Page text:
David Edwards Online
Actor | Director | Musical Theatre Consultant

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David Edwards: Giving Voice

RAVES FOR DAVID IN...

THE 39 STEPS

"I have seen David Edwards do exceptional work at Ivoryton Playhouse before, both onstage (in La Cage aux Folles) and as a director (last season's splendid production of South Pacific), but nothing could really prepare me for what he accomplishes in this show, as he switches characters at a dizzying speed and is often so hysterical it's hard to stop laughing."
--Zander Opper, Talkin' Broadway

RAGTIME

"David Edwards is commanding, and ultimately touching, as Father."
-- Neal Zoren, PrincetonInfo.com

"David Edwards is also a standout as the impressive and vibrant father of the well-to-do clan".
-- Dange J.J. Bevilacqua, Digital First Media

IN CONCERT


LAUGHTER ON THE 23RD FLOOR

"standout"
-- Jim Rutter, philly.com

"Top honors go to David Edwards as Max Prince.....

"remarkable"
--Nealspaper.com

THE CRIPPLE OF INISHMAAN

"...truly outstanding...a major talent..."
-- Rick Busciglio, Examiner.com

"outstanding."
-- Sheila Abrams, nj arts maven

THE FOREIGNER

David -- Director ShotTHE LATEST:
last updated February 23, 2020

now playing | grab some sunshine this winter -->

“…marvelous…hilarious…”
--Marina Kennedy, BroadwayWorld

"...masterful timing..."
--Jane Primerano, nj arts maven

"...excellent...impeccable...Edwards kept the audience enthralled and laughing..."
--Michael S. Foster, New Jersey Stage

Catch the 60's comedy favorite, THE SUNSHINE BOYS, at Centenary Stage Company in New Jersey!

Learn more...

next cast recording! | singing rhinocerous is in the can -->

The 2012 off-Broadway cast recording of IONESCOPADE at the York Theatre Company will be available soon.

november 2019 | in the works: DUET FOR THREE -->

David returned to AMAS for a provactive concept for David Caudle's new play with music based on a memoir by Katherine Weber and directed by Gabriel Barre. DUET THE THREE tells the story behind the creation for the musical FINE AND DANDY by composer, Kay Swift.

september 2019 --> back to Surflight with BASKERVILLE -->

David's pulling double-duty as director and actor in this Sherlock Holmes-style quick change act courtesy of Ken Ludwig this October.

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summer 2019 | world premiere of STARMAKER opens to universal acclaim-->

In his Island City Stage debut, David brings to life the story of Henry Willson who gave us big-screen legends like Rock Hudson, Lana Turner and Tab Hunter. Written and directed by Michael Leeds.

"David Edwards offers a multi-faceted, vivid and highly-nuanced portrayal of Willson. with a joyous playfulness...

"Willson, as Edwards embodies him, is opportunistic, flashy and sly….Edwards is perfectly cast as the agent, calling to mind perhaps the late actor Jack Palance.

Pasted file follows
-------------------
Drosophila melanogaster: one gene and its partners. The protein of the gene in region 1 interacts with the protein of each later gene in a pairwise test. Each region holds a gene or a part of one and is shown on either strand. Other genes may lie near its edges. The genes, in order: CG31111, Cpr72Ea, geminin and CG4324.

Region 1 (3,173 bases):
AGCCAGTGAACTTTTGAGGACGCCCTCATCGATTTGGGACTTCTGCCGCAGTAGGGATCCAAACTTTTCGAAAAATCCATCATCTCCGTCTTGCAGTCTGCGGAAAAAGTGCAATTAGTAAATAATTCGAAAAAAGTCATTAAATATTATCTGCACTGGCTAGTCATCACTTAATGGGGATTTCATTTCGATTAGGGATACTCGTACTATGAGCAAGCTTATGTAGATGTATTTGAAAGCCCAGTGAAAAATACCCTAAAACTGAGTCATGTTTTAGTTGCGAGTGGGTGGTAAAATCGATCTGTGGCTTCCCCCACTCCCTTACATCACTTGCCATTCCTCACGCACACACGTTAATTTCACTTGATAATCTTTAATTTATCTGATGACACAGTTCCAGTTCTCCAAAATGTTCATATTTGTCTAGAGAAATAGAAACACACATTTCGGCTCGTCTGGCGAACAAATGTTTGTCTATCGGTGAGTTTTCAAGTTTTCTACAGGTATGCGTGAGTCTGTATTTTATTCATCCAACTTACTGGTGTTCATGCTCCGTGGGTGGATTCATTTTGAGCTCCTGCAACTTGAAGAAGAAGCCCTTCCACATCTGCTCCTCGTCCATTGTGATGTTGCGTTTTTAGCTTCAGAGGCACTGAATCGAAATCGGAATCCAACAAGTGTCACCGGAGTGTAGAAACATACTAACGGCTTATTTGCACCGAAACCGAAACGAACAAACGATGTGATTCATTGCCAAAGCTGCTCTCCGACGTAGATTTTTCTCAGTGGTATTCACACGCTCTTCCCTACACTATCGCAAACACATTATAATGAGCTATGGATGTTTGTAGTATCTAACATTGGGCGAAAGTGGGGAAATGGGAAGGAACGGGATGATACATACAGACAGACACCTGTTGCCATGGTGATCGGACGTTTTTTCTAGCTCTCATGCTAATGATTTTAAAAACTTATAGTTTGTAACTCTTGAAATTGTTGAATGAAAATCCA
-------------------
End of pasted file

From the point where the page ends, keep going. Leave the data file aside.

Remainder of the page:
"With silver/grayish hair, mustache and sometimes sporting a dark suit, this man oozes glamour, shrewdness and confidence.

Starmaker"He punctuates his statements with hand gestures such as a wagging finger, reminding others that he’s the expert; he knows how things work in Hollywood and people should mark his words. During other times, his eyes narrow in anger, suspicion or as though he’s considering just how to shape one of his origami projects. But his eyes can also widen considerably in intensity, making them look like they belong to Hannibal Lecter.

"Edwards, at turns, speaks in a pleasant, charming, yet shrewd voice. But cross Willson, and a thunderous shout escapes his voice. Toward the end of the play, Edwards’ Willson has transitioned seamlessly into a vulnerable, desperate, powerless, stumbling man. He’s like a scared, trapped animal.

"All in all, it’s a well thought-out, masterful and versatile performance."

-- Aaron Krause, www.miamiartzine.com

"New York actor Edwards as the Roy Cohn-esque Willson imbues the character with multiple layers – the Renaissance man who knows knowledge is power, showing off his prowess by spouting quotes verbatim from literary masters. Edwards plays Willson as relentless, unstoppable and manipulative, yet with more than a touch of insecurity. He’s the ugly duckling, the man behind the curtain, the Svengali who works at making others beautiful, yet finds himself alone. In a scene where he’s broken and pleading for a paid “trick” to stay with him, there is true desperation in Edwards’ portrayal, and when he entertains his gaggle of boys with his rendition of Mama Rose, there’s a sad poignancy to it."

-- Bill Hirschman, FloridaTheaterOnStage.com

“deftly portrayed by David Edwards…”

-- JW Arnold, SouthFloridaGayNews.com

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